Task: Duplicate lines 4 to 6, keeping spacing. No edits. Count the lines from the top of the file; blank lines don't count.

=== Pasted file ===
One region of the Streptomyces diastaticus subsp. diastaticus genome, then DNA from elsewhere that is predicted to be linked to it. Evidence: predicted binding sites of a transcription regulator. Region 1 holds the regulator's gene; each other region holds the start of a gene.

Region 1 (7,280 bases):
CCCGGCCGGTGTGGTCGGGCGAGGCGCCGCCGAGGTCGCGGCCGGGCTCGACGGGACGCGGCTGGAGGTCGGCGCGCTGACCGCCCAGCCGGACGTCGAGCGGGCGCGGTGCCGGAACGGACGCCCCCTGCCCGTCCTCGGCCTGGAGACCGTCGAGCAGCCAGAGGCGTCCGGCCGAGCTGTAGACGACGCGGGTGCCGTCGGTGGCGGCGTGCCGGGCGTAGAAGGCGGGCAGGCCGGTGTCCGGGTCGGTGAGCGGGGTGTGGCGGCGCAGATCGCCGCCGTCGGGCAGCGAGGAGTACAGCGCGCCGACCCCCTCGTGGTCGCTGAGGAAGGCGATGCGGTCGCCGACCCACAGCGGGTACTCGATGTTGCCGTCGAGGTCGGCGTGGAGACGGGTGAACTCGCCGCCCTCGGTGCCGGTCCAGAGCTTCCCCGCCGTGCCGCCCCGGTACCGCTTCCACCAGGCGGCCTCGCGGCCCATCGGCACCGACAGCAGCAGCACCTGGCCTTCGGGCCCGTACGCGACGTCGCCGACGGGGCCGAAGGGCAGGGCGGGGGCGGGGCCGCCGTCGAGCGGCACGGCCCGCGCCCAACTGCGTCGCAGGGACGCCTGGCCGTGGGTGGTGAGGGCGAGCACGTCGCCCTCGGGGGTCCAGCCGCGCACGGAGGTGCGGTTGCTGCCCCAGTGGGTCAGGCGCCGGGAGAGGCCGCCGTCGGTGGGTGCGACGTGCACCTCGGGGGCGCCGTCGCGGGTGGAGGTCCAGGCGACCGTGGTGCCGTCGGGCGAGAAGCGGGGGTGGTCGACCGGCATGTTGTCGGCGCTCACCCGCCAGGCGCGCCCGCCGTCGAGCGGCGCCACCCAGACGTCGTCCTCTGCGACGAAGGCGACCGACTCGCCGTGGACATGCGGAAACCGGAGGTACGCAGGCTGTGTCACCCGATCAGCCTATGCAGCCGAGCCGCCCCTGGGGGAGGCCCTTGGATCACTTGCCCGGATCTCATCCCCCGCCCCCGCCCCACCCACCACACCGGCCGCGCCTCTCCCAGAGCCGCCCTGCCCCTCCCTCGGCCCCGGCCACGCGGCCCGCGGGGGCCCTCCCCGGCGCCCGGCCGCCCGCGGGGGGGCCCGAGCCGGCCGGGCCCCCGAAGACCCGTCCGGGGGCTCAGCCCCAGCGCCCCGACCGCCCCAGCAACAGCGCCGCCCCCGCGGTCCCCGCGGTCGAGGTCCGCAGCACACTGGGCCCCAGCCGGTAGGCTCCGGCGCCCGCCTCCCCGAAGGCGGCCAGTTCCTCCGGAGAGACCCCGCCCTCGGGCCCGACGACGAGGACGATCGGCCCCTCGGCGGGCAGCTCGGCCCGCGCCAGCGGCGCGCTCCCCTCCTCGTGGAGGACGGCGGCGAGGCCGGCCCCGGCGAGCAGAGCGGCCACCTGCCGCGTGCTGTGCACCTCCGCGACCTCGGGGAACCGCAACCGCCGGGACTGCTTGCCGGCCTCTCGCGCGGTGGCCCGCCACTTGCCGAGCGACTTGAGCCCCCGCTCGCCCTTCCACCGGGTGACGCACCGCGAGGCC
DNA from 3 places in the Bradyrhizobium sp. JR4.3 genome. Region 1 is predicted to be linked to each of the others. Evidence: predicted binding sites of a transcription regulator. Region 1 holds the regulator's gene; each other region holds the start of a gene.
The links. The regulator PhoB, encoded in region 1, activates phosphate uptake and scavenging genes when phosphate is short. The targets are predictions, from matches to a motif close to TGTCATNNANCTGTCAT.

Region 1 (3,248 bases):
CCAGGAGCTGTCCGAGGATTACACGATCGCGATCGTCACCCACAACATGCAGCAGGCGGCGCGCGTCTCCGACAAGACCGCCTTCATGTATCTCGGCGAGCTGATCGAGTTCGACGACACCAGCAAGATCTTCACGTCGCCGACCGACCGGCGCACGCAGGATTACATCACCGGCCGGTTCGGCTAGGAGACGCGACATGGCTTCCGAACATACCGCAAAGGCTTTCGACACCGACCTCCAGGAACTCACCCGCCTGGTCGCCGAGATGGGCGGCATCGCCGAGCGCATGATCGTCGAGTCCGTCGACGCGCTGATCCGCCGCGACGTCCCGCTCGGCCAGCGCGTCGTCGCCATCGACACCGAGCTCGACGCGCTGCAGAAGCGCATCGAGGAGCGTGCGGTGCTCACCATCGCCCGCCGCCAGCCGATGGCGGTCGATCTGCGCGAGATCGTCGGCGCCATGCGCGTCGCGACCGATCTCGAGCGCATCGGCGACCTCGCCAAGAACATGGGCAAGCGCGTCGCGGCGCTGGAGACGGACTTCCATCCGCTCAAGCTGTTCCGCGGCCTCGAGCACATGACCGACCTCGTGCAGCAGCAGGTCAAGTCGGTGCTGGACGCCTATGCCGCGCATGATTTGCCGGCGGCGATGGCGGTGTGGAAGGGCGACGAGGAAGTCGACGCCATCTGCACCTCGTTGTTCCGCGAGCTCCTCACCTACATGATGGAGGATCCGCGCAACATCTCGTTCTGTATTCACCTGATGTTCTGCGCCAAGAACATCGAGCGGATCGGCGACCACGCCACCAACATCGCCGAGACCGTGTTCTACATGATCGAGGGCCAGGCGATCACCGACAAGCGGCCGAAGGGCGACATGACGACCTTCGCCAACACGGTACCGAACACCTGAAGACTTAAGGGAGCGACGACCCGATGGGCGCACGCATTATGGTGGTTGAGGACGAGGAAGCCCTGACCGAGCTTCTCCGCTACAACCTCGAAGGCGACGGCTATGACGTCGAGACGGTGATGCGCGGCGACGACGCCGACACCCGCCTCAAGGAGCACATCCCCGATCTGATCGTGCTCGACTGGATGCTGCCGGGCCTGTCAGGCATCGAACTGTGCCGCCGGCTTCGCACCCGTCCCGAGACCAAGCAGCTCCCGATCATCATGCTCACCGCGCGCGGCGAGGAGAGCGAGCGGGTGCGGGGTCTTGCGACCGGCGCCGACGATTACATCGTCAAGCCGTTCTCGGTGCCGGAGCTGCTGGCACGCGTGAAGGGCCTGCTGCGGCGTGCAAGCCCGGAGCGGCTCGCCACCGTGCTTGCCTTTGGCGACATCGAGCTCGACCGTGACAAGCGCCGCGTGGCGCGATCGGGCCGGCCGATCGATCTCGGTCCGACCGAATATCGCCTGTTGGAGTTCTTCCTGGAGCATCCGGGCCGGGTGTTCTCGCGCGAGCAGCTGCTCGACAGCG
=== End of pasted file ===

DNA from 3 places in the Bradyrhizobium sp. JR4.3 genome. Region 1 is predicted to be linked to each of the others. Evidence: predicted binding sites of a transcription regulator. Region 1 holds the regulator's gene; each other region holds the start of a gene.
The links. The regulator PhoB, encoded in region 1, activates phosphate uptake and scavenging genes when phosphate is short. The targets are predictions, from matches to a motif close to TGTCATNNANCTGTCAT.

Region 1 (3,248 bases):